The question is this:  If we are aware of the power of social influence upon thoughts, feelings, and behaviours, is there anything that can be done to manage it, and to ultimately change it?  The answer is, “Yes.”  Absolutely yes!  The responsibility lies with us.  As adults, we can educate ourselves about our attitudes and where we obtained them.  We can also teach children to do the same.  If the target of the attitude is not inherently dangerous, we can deliberately expose ourselves to the target and see if our attitude or behaviour remains the same.  Testing our assumptions against real life and applying the results, can eventually lead us to success.  Knowing is indeed half the battle.  Nowhere is this more clearly illustrated than through organizational development and corporate success.  Let us consider the power of social influence in a few of the successful brands named above.  People know the stories behind their creation and they build upon others who will buy, eat, wear, and use their products or services.  In every instance, social influence revealed a problem to someone and suggested to another how they could solve it.

In the case of Apple Inc., Steve Jobs, Steve Wozniak and Ronald Wayne, had to create a way to support themselves with the skills they had in computing, electronics, and a fascination with calligraphy and graphic art (Apple, 2017).  For Colonel Harlan Sanders,  he was an entrepreneur during the Great Depression, who saw the potential for fast food chicken to rival the popular hamburger.  His solution – offer the people that comforting taste of fried chicken just like mom and grandma would make it.  So, he began selling fried chicken from his roadside restaurant in Corbin, Kentucky.  One dream led to a bigger one – restaurant franchising.  The first “Kentucky Fried Chicken” franchise opened in Salt Lake City, Utah in 1952. ”  Historically, KFC was one of the first fast-food chains to expand internationally.  Retail outlets reached all 50 states, plus Puerto Rico, Mexico, Japan, Jamaica, and the Bahamas by the mid-1960s (NetIndustries, 2007; Successstory, 2017).    KFC created history when it became the first Western restaurant chain to open in China in 1987.  Today, “There are more than 20,000 KFC outlets in 125 countries and territories around the world” (KFC, 2017; Successstory, 2017).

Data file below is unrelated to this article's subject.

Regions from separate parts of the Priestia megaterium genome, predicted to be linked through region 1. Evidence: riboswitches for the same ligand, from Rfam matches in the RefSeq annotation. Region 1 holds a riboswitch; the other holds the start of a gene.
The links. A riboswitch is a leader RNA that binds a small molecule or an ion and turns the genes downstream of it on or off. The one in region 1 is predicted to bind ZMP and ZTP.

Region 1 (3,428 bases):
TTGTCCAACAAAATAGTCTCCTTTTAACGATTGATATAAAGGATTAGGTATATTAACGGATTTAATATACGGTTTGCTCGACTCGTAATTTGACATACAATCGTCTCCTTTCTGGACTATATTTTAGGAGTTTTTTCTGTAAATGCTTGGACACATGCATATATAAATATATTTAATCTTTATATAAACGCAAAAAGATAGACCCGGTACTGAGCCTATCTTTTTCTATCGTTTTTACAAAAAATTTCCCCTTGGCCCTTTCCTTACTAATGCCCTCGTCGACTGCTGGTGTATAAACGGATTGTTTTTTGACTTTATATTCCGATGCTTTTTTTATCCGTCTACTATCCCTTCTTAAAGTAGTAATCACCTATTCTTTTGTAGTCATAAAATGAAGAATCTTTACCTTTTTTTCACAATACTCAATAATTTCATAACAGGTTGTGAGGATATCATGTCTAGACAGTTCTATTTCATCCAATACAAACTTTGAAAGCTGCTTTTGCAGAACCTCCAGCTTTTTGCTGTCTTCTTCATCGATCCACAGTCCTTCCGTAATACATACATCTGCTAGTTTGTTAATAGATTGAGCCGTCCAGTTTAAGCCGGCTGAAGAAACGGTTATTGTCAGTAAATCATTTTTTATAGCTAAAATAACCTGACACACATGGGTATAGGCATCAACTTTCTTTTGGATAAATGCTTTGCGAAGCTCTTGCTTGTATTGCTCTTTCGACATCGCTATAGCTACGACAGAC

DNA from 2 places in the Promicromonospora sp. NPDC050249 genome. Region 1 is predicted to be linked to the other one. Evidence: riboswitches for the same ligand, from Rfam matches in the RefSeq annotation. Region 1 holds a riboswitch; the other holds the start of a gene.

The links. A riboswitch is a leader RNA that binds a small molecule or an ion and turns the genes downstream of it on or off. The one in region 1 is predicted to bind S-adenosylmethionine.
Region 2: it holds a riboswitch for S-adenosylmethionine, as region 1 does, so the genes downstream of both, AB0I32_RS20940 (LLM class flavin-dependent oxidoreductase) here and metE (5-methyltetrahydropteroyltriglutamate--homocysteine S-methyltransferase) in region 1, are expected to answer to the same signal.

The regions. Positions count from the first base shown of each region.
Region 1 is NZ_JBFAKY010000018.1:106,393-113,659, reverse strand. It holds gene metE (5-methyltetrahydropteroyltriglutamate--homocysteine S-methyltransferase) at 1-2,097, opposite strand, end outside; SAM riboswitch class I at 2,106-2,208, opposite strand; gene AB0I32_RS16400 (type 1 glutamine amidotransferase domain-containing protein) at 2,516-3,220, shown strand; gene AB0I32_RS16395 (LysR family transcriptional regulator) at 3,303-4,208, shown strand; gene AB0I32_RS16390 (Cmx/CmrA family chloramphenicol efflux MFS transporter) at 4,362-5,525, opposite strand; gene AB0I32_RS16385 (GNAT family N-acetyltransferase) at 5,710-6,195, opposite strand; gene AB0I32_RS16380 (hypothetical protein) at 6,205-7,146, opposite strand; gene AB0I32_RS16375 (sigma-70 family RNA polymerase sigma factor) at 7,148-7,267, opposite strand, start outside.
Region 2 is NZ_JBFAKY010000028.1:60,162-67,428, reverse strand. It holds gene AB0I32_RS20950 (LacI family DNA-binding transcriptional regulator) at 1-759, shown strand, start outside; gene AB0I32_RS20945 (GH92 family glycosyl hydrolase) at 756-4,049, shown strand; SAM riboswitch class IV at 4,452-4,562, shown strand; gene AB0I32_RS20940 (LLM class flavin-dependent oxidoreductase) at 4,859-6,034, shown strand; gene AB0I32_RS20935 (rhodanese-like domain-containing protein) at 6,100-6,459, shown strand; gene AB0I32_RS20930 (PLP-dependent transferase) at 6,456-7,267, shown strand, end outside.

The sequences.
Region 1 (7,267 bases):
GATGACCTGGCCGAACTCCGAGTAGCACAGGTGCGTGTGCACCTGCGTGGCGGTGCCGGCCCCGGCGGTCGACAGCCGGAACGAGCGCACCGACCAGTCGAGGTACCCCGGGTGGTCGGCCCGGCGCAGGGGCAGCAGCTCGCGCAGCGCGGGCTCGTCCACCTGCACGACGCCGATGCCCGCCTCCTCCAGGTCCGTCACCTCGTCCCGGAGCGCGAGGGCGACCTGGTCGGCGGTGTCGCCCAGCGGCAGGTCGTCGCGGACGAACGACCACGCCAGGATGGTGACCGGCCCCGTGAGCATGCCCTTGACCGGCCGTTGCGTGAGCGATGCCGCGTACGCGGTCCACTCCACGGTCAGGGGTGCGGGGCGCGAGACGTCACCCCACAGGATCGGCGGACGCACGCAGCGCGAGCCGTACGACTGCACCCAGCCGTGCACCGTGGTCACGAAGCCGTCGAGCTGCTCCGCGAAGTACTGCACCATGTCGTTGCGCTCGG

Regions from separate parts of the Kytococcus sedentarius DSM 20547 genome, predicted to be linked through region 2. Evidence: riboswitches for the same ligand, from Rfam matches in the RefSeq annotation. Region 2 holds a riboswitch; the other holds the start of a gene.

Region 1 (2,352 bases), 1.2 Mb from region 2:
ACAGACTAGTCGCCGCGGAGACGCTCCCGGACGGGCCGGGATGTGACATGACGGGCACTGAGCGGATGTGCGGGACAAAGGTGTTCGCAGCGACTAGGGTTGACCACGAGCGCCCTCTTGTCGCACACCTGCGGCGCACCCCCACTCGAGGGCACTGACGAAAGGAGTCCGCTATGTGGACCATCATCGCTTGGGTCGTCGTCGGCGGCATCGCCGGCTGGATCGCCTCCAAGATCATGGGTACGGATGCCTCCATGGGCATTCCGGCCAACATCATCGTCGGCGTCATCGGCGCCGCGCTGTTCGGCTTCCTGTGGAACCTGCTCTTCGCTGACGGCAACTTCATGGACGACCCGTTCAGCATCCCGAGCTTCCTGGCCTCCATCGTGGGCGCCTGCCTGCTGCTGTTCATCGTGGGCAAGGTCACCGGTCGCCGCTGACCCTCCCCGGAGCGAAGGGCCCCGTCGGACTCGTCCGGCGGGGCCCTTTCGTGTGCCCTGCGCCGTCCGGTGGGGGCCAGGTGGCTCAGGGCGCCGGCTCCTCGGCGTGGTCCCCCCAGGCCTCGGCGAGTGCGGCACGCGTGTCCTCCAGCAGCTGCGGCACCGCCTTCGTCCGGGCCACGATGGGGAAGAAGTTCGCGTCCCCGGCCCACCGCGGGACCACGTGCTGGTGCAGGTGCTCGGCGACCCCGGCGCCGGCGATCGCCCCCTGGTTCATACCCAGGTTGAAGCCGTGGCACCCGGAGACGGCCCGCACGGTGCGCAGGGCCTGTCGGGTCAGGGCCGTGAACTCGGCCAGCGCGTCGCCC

Social influence culminates in the values that we possess and the people and opportunities that exist around us.  At Walmart, the slogan is – “Save Money. Live Better.”  Inspired by the earlier success of his dime store, Sam Walton opened the first Walmart in 1962 at the age of 44 in Rogers, Arkansas.  His competitors did not believe that a successful business could be built around low prices and great service.  But, “Mr. Sam” proved them wrong (Wal-Mart, 2017).  So today, with “Everyday Low Price,” no one needs to find a sale at the Mall to be able to get what they need.  From clothes, shoes and food, to house ware items and sporting goods, Sam Walton stocked it all at conveniently low prices combined with great customer service.  In 1970, the company went public and the proceeds financed the expansion of the retail giant that exists today.  Among the biggest companies in the world, ” Walmart – the US retail giant that owns Asda in the UK – retained the top spot for the third year in a row,” (Telegraph, 2016).